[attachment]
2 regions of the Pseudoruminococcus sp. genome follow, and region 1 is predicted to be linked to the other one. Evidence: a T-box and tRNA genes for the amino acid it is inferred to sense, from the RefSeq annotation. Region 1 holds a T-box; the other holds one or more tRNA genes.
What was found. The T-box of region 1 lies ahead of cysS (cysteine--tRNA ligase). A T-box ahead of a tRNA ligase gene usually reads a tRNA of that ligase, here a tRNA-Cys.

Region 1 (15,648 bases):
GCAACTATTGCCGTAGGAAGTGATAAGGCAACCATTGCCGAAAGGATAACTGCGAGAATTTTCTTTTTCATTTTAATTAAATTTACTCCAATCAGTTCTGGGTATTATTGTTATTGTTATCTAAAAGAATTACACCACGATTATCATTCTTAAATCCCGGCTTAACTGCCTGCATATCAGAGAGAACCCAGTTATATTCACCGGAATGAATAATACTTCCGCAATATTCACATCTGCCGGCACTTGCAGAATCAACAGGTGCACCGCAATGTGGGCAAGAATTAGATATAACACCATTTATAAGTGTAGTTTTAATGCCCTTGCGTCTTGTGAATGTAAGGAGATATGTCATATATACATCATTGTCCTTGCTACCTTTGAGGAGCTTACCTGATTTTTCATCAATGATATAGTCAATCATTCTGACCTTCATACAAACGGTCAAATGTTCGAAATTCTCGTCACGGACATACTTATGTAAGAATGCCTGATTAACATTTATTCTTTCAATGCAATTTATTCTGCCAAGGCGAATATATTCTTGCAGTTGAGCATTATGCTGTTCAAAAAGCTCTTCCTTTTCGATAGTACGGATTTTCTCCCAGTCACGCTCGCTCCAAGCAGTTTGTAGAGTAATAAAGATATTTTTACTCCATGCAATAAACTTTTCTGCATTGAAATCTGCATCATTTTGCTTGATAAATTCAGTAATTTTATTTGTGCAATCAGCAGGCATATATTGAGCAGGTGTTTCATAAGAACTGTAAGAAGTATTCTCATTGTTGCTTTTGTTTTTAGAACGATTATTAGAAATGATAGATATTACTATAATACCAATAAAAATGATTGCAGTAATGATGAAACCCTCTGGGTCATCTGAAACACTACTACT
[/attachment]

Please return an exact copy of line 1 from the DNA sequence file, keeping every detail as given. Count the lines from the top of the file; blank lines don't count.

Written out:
2 regions of the Pseudoruminococcus sp. genome follow, and region 1 is predicted to be linked to the other one. Evidence: a T-box and tRNA genes for the amino acid it is inferred to sense, from the RefSeq annotation. Region 1 holds a T-box; the other holds one or more tRNA genes.